Auditing access to files and folders requires that the files or folders to be audited must be located on the NTFS partition and secondly the object access event audit policy must be opened as described above. If the above conditions are met you can review specific files or folders and review which users or groups specify which types of access.


  Figure 2 Confirmation of audit items
  


  Figure 3 Decide whether to inherit the audit

On the 'Security' page of the properties window of the selected file or folder click the [Advanced] button; on the 'Audit' page click the [Add] button to select the file or folder you want to review User click [OK]; in the 'audit items' dialog box select the 'success' or 'failure' check box for the event you want to audit (as shown in Figure 2) and confirm after the selection is complete. Return to the 'Access Control Settings' dialog box. By default audit changes made to the parent folder will be applied to the subfolders and files it contains. If you do not want to apply the audit changes made by the parent folder to the currently selected file or folder clear the check box 'Allow inheritable audit items from the parent to be propagated to this object' (Figure 3).

Viewing and maintaining audit results

After the audit policy and audit events are set the results of the audit are recorded in the security log which can be viewed using the event viewer The content of the security log or the detailed information of the specified event in the log.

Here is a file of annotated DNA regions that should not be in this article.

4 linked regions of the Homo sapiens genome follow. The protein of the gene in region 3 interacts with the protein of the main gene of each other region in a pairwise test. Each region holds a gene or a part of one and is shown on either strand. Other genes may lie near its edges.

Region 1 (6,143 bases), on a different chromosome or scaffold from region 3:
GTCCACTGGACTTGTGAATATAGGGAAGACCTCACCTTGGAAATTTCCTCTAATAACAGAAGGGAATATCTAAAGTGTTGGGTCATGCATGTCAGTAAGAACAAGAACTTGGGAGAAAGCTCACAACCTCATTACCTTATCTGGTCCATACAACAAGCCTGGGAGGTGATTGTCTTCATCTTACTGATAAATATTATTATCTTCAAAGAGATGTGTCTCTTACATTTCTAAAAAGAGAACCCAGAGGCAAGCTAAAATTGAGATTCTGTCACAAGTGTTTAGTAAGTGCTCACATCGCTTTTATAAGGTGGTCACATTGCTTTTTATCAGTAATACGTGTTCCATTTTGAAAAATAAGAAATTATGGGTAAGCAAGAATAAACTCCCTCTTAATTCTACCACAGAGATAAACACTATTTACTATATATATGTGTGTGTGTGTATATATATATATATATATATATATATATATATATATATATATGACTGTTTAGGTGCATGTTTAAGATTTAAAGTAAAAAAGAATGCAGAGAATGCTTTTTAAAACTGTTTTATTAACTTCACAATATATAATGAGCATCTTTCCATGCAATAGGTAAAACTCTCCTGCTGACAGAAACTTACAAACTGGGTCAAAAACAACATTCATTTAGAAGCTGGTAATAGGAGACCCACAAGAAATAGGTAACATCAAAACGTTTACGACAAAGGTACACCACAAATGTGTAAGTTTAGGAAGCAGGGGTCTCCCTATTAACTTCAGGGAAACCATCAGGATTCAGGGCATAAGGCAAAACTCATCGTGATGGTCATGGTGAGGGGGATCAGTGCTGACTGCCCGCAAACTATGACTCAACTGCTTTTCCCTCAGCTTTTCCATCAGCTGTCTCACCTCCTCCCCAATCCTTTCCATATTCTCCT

Figure 4 Event View

Run the 'Event Viewer' in the 'Administrative Tools' and select 'Security Log'. The log list is displayed on the right as well as the summary information of each entry (Figure 4). If you find a successful login audit after several failed login audits you must carefully check the log information. If the password is too simple to be guessed you need to increase the length and complexity of the password. Here you can view the detailed information of each event you can also find and filter the events that meet the conditions.

With the continuous increase of audit events the size of the security log file will also continue to increase. By default the size of the log file is 512KB. When the maximum log size is reached the system will overwrite the events 7 days ago. In fact we can make changes as needed. Right-click the 'Security Log' item of the 'Event Viewer' and select 'Properties' to enter the security log properties window (Figure 5). On the 'General' tab page network administrators can modify the system according to their actual needs These default settings to meet their own needs for storing security logs.

  


  Figure 5 Security log attribute settings

Using audit policy in Windows 2000 system although you can not control user access but you open according to Auditing the generated security logs can understand the hidden dangers of the system and the use of system resources so as to provide us with a reliable basis for tracking hackers and it is also helpful to take corresponding preventive measures to minimize the insecure factors of the system Thus creating a more secure and reliable Windows 2000 system platform.?Use Windows Server Backup to do server backup